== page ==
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City's Sewer System
When the city was chartered in 1850 it boasted no sewers. Up to that time the only drainage was by open ditches and wooden pipes. Cheaply constructed culverts still spanned the spring rivulets crossing some downtown streets.
Three or four years later, before the streets had been very well graded, the city, with little foresight or possibly because it lacked funds, put in some sewers, which were lines of box pines made of planks put together in square form, with inside dimensions of six to twelve inches.
When grading was begun in earnest in 1855 the city realized that such sewers would not serve a growing community, and the next year, when Monroe avenue was paved with cobblestones down to Campau square, the first brick sewer was laid in that main street. In 1857 short sewers, on drains, were laid at the foot of old Canal, Michigan and Crescent streets, and one of greater length from Washington street toward the river.
The citizens evidently did not realize the importance of a proper system of sewers until about 1865. In the early part of that year what was called a city grade bench was established. This was a large granite boulder, appropriately marked and sunk in the ground at the southwest corner of Monument park, Monroe and Division. This was adopted as the starting point from which to establish grades, and for a number of years thereafter the fixing of grades of sewers, as well as of streets east of the river, was determined with reference to the big boulder.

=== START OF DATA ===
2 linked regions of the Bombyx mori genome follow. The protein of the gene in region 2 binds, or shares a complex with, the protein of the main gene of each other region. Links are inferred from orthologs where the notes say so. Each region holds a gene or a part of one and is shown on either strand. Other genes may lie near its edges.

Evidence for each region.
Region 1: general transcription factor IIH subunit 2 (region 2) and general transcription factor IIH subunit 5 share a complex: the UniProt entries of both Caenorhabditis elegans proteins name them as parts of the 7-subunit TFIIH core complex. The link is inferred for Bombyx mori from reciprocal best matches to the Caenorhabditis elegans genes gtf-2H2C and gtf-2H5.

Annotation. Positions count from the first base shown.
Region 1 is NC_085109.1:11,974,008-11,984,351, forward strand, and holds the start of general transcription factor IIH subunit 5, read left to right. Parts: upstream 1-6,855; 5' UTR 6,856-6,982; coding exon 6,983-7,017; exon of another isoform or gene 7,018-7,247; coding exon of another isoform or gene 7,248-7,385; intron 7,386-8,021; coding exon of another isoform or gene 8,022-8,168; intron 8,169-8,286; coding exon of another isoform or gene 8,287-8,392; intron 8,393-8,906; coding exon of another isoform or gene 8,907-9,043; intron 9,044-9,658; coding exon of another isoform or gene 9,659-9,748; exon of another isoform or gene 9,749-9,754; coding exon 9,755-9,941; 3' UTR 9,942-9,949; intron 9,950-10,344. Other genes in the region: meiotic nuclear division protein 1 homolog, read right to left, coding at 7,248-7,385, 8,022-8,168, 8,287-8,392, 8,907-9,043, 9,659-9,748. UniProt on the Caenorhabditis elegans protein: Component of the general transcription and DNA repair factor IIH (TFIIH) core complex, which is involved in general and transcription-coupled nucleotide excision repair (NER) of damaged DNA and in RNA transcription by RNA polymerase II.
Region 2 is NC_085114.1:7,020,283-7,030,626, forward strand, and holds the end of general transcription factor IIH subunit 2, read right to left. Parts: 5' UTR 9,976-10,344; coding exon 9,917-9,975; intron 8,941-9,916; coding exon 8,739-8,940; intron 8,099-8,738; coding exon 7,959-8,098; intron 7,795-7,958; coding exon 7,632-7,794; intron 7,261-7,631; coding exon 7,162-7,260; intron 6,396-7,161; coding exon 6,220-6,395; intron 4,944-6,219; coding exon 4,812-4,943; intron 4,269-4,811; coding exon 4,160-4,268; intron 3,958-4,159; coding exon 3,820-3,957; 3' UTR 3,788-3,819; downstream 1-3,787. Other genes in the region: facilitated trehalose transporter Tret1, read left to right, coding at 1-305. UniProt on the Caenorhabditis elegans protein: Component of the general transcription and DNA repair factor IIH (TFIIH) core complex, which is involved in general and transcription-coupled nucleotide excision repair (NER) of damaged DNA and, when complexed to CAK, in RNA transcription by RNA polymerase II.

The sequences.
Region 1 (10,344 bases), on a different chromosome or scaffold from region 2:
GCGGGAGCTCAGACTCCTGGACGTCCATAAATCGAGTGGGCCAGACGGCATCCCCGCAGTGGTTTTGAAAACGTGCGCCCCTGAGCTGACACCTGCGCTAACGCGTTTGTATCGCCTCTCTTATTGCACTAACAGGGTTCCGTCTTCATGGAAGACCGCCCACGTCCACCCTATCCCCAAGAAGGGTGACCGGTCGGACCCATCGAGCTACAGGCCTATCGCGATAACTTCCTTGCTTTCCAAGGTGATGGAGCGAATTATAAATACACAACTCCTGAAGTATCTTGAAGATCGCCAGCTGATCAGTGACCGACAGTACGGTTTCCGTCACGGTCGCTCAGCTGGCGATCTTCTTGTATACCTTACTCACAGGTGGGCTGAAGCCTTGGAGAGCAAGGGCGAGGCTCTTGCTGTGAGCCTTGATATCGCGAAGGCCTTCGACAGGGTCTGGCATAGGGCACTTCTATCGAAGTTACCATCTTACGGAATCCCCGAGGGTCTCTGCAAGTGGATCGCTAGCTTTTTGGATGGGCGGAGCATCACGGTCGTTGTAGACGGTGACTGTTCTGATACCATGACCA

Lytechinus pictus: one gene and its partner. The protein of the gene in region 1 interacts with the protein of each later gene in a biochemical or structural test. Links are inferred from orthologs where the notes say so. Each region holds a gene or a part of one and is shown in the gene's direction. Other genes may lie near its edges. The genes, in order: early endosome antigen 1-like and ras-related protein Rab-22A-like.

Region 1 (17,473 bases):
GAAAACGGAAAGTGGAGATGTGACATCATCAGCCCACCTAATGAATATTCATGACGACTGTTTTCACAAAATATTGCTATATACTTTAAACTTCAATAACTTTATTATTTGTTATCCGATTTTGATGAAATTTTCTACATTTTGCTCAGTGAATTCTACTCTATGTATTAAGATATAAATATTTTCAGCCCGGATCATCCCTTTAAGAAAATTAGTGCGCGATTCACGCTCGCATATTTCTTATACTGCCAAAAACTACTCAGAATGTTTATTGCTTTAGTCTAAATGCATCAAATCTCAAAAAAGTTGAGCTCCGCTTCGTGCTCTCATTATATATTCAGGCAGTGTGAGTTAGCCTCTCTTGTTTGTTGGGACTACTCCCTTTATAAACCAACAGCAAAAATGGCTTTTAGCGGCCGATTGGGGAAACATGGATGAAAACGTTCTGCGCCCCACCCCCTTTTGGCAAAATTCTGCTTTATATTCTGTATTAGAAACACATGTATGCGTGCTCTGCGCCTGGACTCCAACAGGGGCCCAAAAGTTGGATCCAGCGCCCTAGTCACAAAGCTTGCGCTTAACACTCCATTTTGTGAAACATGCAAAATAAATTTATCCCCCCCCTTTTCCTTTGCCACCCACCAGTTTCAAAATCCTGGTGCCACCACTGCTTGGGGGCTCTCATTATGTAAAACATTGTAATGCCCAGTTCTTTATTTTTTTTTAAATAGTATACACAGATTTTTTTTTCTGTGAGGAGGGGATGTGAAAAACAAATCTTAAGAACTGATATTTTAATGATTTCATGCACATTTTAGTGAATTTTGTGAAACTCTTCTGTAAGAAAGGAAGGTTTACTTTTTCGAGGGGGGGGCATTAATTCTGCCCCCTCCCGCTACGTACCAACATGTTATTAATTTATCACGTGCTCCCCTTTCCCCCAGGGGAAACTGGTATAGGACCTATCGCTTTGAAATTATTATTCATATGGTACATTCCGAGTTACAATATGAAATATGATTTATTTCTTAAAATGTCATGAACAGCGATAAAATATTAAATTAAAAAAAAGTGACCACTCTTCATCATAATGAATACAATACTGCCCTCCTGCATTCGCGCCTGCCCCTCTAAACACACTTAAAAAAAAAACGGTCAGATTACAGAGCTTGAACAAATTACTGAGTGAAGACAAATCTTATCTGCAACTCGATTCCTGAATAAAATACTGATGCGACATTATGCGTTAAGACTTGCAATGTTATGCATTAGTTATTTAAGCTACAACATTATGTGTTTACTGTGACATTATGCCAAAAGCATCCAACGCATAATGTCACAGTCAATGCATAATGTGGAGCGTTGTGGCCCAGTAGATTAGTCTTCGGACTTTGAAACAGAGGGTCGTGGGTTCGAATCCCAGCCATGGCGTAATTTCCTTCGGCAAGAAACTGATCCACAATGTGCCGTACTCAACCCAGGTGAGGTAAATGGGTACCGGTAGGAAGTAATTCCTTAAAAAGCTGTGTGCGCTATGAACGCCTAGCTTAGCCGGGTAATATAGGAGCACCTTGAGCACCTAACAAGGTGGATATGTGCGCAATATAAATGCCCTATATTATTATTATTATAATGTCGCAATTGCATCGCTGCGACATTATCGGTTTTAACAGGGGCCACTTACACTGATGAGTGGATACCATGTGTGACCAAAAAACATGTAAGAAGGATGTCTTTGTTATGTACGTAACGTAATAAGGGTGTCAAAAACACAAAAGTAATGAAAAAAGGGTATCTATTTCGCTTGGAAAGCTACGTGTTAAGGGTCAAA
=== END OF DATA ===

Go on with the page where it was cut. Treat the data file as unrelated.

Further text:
At the present time, for all elevations in the city, the low water mark in the river at the Fulton street bridge is considered as elevation zero, which is 589.01 feet above sea level and 6 3/4 feet above the normal level of Lake Michigan.
After 1865 sewer construction proceeded rapidly and today much of this work is being done. Up to 1926 there had been built 334 miles of sewers, which vary in size from 8 inches to 13 feet. The total cost of the system to this year has been $5,528,000.
Inasmuch as the sewers emptied into Grand river, the residents below the city made compliant. Wyoming township brought suit and in 1911 the state supreme court ordered Grand Rapids to cease pollution of Grand river with sewage and industrial waste. In November, 1922, the state board of health issued a peremptory order that the city must install a sewage disposal plant. A year later the people voted in favor of a city bond issue of $5,000,000 to comply with the orders of the supreme court and of the state board of health.
Immediately work was begun. The sewer system had to be virtually rebuilt. That gigantic task is still unfinished. By the time it is completed, probably in 1928, the sewage treatment plant, which will render all sewage harmless before it is emptied into Grand river, will have been built, on 160 acres west of Rathbun road on the left bank of the river.
Transcriber: Ronnie Aungst
Created: 16 January 2000